Extensibility, Browser Features, Security

 
 
By Jim Rapoza  |  Posted 2009-05-29 Email Print this article Print
 
 
 
 
 
 
 


 

Extensibility

For many people, a browser is just a browser, and it doesn't need to do anything but display Web pages. But on the modern Web, browsers are often expected to do much more.

Users expect their browser to make it easier to blog or use Twitter, to display up-to-date information and news, to tie into corporate applications, and to be easily updated to use the latest and greatest applications and services.

In the area of extensibility, the undisputed king is Firefox. Firefox's large and diverse add-ons community makes it possible to add nearly any kind of functionality to the browser. With the right combination of extensions, Firefox can essentially become an operating system in a browser.

IE generally has good support for any major plug-in and has a fairly decent set of add-ons and tool bars that can be used to extend the browser. In IE 8, the new Activities and Web Slices features make it possible to add integrated Web content and information directly in the browser.

The other browsers typically support most of the popular plug-ins and offer some add-ons, with Chrome probably coming in last in terms of its ability to be extended by users.

For businesses, the ability to extend the functionality of a browser can mean the difference between an enterprise application that works with the browser as opposed to one that is just displayed in the browser.

Browser Features

In a traditional browser review, I would probably start with strength of features. However, while cool new features are good for business use, they probably aren't at the top of the evaluation list.

Still, they can be valuable. New and innovative features can make it easier for users to work with Web applications, handle Web information overload and generally improve their productivity.

Each of the browsers I tested includes features such as tabbed browsing and auto-suggest address bars that help when browsing the Web.

Many of the features now found in browsers were first introduced in Opera, and the Opera browser is still one of the richest environments for power Web users who want to manage information using a variety of different methods.

Chrome, while bare-bones in some ways, has some nice user interface touches, such as having search built into the address bar. Safari 3.x is even more bare-bones, although the forthcoming Safari 4 has some very nice iTunes-style interface touches.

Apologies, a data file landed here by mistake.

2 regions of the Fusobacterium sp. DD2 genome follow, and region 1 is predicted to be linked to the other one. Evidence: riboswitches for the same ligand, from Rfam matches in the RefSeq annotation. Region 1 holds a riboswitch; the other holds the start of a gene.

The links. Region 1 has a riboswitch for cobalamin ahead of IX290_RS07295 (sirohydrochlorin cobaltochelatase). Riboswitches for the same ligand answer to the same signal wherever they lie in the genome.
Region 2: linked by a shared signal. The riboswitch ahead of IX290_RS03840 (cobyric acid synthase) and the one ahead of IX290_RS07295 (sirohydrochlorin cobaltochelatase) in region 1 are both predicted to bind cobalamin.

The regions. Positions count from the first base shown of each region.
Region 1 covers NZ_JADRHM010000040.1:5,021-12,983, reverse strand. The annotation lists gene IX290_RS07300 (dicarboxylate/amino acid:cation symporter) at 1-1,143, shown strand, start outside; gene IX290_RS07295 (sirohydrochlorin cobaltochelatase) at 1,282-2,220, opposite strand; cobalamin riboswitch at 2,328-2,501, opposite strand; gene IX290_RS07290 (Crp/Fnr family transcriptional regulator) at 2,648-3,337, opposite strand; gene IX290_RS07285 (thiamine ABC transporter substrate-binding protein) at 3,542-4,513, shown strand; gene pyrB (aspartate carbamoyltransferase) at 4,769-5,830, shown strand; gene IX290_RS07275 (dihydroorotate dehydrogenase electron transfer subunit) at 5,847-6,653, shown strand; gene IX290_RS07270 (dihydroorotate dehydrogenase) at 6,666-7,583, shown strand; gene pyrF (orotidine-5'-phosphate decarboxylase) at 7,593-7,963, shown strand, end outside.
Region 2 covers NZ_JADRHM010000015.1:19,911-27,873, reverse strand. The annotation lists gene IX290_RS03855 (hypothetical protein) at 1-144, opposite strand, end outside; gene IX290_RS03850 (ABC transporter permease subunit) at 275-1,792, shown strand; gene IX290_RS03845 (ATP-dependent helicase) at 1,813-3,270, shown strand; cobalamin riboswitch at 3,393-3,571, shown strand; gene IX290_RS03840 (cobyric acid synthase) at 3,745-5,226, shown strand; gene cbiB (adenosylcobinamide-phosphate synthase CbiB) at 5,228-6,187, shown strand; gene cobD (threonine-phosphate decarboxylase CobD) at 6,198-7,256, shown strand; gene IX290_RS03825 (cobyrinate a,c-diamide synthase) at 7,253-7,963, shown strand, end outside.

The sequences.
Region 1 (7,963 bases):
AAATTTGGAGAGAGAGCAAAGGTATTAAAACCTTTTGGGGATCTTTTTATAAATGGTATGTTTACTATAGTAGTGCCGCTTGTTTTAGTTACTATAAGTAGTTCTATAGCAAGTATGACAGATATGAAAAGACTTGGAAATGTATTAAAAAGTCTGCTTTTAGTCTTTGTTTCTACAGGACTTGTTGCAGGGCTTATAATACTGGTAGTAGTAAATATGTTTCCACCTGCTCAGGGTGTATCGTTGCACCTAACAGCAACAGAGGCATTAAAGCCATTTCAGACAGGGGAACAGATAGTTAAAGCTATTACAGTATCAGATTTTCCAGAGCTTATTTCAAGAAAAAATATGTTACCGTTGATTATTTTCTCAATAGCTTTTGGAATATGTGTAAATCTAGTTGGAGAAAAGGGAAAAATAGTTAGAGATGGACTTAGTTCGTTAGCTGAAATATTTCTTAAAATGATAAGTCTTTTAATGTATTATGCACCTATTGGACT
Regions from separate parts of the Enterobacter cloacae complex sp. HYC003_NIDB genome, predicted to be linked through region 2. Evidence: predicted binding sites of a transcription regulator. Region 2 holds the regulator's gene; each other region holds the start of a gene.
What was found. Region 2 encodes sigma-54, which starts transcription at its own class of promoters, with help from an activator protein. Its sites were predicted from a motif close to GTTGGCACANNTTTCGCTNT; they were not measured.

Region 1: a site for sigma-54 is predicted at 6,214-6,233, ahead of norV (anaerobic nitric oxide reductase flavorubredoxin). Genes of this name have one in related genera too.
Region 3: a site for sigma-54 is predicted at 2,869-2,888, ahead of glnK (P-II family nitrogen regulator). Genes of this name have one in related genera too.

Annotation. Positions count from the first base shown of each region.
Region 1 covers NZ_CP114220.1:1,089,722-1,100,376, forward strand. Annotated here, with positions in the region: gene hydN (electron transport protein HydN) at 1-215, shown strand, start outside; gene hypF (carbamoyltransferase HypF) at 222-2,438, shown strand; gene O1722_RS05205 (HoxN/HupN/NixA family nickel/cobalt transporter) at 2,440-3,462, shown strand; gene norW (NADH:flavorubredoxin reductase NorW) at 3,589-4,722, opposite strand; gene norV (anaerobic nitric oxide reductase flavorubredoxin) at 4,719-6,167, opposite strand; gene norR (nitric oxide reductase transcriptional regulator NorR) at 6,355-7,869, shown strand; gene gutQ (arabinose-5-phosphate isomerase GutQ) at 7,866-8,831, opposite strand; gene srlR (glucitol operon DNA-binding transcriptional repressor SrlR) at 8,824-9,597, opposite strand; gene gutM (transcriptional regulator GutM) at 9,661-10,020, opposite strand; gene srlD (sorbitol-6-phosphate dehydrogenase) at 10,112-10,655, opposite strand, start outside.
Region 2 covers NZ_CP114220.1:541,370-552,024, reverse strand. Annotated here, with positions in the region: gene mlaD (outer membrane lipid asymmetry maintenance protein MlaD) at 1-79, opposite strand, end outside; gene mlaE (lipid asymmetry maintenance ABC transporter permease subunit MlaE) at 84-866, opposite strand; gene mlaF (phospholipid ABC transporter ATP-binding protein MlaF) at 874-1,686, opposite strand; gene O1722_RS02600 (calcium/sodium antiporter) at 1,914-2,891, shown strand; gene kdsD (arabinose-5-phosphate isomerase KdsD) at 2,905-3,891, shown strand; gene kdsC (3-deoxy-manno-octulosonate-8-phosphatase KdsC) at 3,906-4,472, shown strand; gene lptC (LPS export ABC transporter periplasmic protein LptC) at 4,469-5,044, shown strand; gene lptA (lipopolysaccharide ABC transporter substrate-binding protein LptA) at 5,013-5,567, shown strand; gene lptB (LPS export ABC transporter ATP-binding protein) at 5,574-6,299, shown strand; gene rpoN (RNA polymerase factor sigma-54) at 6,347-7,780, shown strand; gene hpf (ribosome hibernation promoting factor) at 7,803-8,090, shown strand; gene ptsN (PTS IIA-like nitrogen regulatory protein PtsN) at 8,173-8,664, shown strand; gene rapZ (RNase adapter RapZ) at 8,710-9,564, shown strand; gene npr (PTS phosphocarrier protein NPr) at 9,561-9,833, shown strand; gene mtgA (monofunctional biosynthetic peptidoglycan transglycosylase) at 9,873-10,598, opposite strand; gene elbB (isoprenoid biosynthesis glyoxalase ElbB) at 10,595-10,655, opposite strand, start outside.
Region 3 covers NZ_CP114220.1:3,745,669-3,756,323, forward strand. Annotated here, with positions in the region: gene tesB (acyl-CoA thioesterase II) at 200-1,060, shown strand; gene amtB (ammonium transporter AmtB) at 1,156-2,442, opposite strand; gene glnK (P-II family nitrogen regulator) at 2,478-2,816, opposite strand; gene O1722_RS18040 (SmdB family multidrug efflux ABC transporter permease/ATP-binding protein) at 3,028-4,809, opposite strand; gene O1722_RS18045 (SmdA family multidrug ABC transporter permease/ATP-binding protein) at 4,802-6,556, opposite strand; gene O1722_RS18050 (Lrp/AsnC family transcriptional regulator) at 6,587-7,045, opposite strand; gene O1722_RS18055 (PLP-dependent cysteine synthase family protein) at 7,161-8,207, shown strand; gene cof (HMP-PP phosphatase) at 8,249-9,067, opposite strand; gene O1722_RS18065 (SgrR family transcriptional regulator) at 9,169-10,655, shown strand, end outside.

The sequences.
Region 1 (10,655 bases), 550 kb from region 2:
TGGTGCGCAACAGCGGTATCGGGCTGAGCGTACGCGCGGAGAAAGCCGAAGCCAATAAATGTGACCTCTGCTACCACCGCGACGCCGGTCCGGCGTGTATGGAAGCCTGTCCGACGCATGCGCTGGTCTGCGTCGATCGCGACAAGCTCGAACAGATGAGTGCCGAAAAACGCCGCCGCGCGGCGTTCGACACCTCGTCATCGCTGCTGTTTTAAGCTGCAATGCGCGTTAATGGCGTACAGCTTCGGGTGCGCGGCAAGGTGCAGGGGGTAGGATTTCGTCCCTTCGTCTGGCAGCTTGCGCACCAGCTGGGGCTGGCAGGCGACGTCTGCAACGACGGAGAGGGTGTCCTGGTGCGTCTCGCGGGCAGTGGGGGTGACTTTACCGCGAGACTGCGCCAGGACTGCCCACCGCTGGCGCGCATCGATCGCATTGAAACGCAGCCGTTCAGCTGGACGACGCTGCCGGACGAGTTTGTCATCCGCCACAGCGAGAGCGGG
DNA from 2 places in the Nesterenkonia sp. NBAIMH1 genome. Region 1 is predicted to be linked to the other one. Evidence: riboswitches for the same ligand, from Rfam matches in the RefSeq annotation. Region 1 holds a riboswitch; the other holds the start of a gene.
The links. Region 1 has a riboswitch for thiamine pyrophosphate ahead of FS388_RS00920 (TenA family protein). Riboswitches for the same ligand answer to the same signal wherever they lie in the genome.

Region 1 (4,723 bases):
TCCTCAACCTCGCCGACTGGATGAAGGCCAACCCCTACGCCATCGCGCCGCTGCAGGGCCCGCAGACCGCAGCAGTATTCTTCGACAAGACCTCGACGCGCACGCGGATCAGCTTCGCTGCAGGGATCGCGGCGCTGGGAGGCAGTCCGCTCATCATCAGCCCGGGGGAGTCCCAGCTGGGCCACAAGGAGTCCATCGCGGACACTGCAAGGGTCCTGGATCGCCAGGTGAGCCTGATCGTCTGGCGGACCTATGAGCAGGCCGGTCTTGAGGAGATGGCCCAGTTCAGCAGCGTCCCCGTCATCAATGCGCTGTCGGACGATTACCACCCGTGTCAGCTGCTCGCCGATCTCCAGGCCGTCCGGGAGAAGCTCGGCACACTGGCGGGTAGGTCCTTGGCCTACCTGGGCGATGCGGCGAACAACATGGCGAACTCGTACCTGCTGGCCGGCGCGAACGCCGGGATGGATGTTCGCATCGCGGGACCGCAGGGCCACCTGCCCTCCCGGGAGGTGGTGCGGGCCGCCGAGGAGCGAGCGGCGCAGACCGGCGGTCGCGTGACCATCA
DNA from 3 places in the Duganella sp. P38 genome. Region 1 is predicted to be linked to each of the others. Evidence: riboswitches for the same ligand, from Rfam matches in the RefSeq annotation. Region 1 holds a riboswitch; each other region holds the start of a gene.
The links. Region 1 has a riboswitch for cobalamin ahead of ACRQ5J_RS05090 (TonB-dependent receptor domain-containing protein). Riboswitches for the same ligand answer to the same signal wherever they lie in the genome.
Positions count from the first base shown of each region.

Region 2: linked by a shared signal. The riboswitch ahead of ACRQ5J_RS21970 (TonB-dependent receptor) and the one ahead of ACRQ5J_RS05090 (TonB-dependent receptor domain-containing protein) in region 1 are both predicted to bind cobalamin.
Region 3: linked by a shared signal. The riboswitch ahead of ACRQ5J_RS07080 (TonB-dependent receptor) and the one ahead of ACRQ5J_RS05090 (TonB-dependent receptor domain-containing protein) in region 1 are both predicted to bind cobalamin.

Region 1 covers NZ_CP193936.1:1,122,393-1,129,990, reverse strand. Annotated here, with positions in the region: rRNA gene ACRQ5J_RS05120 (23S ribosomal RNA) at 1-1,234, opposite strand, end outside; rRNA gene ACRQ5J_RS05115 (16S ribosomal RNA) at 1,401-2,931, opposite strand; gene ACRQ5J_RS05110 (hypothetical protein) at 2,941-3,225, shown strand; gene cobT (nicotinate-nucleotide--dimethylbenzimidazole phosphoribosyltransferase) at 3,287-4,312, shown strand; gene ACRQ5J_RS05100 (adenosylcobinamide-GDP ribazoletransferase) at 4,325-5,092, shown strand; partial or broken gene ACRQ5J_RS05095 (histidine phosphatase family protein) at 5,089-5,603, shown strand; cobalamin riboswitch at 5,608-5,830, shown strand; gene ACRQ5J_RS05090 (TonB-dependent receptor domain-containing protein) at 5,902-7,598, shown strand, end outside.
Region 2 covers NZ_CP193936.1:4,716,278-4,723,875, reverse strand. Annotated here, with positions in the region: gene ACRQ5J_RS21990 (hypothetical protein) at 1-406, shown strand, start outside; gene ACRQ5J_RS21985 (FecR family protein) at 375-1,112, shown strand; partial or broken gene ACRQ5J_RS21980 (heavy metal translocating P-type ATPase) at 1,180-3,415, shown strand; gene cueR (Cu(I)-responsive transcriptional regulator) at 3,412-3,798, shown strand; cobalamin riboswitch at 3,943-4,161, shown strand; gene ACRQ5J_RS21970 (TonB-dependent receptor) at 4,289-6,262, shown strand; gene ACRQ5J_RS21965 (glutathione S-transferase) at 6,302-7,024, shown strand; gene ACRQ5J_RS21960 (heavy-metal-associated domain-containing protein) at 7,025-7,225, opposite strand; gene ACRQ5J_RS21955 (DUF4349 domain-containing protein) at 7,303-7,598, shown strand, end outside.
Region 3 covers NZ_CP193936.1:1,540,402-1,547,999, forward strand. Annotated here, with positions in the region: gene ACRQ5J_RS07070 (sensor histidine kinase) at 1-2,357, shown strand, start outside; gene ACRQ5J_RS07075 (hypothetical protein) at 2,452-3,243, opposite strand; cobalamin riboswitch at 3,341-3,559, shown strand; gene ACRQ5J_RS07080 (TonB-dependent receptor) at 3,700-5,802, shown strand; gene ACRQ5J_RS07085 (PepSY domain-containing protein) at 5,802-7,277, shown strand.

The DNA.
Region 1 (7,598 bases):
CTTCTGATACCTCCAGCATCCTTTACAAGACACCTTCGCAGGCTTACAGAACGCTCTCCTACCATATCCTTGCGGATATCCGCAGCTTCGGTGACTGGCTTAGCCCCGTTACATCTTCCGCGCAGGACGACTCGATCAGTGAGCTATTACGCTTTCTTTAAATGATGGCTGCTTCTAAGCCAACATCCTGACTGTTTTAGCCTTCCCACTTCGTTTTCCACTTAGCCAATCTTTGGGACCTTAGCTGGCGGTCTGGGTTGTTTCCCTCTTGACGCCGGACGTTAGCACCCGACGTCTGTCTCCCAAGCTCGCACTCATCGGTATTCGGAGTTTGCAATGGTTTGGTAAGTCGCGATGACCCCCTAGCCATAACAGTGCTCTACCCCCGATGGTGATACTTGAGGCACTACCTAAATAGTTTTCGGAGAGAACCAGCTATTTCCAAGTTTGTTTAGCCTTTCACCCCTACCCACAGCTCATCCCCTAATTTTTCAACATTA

IE 8 holds its own in terms of features, especially with the well-implemented Activities, which makes it possible to view information in context within Web pages. Firefox is actually somewhat old-school in terms of interface features, though add-ons can greatly change this.

An important feature found in both Firefox and Chrome is the ability to build applications that can run offline. This can be especially important in business-use scenarios.

Security

When it comes to the issue of security, none of today's browsers excel. Indeed, Web browsers have become one of the most common avenues through which malware and malicious code spread through business systems.

Fixing this has been a tough issue for most browser vendors, since locking down a browser also has the effect of making it less effective as a tool for accessing a wide variety of information on the Web.

Browser makers have been working to improve their applications' security, and all of the modern browsers have taken essentially the same steps to boost security.

These include using services to warn users before they surf to known malware and phishing sites, and supplying improved information about sites' domains and security certificates.

A nice additional feature for IE users is Protected Mode, which runs IE in a special process where it is not allowed to access system resources outside of those needed by IE. However, this feature works only for those using IE on Windows Vista.

All that said, when it comes to security track records, no browser should be bragging. Every browser has had a least one major security problem in the last year or so.

Several organizations have tried to measure the frequency of problems found in browsers, but since all the companies report bugs and security holes differently, these numbers aren't typically comparisons of apples to apples.

When it comes to security, companies should not rely on browser vendors. Make sure that your network and system defenses are strong enough to prevent any problems that the browsers allow, and apply fixes quickly when issues do arise.



 
 
 
 
Jim Rapoza, Chief Technology Analyst, eWEEK.For nearly fifteen years, Jim Rapoza has evaluated products and technologies in almost every technology category for eWEEK. Mr RapozaÔÇÖs current technology focus is on all categories of emerging information technology though he continues to focus on core technology areas that include: content management systems, portal applications, Web publishing tools and security. Mr. Rapoza has coordinated several evaluations at enterprise organizations, including USA Today and The Prudential, to measure the capability of products and services under real-world conditions and against real-world criteria. Jim Rapoza's award-winning weekly column, Tech Directions, delves into all areas of technologies and the challenges of managing and deploying technology today.
 
 
 
 
 
 
 

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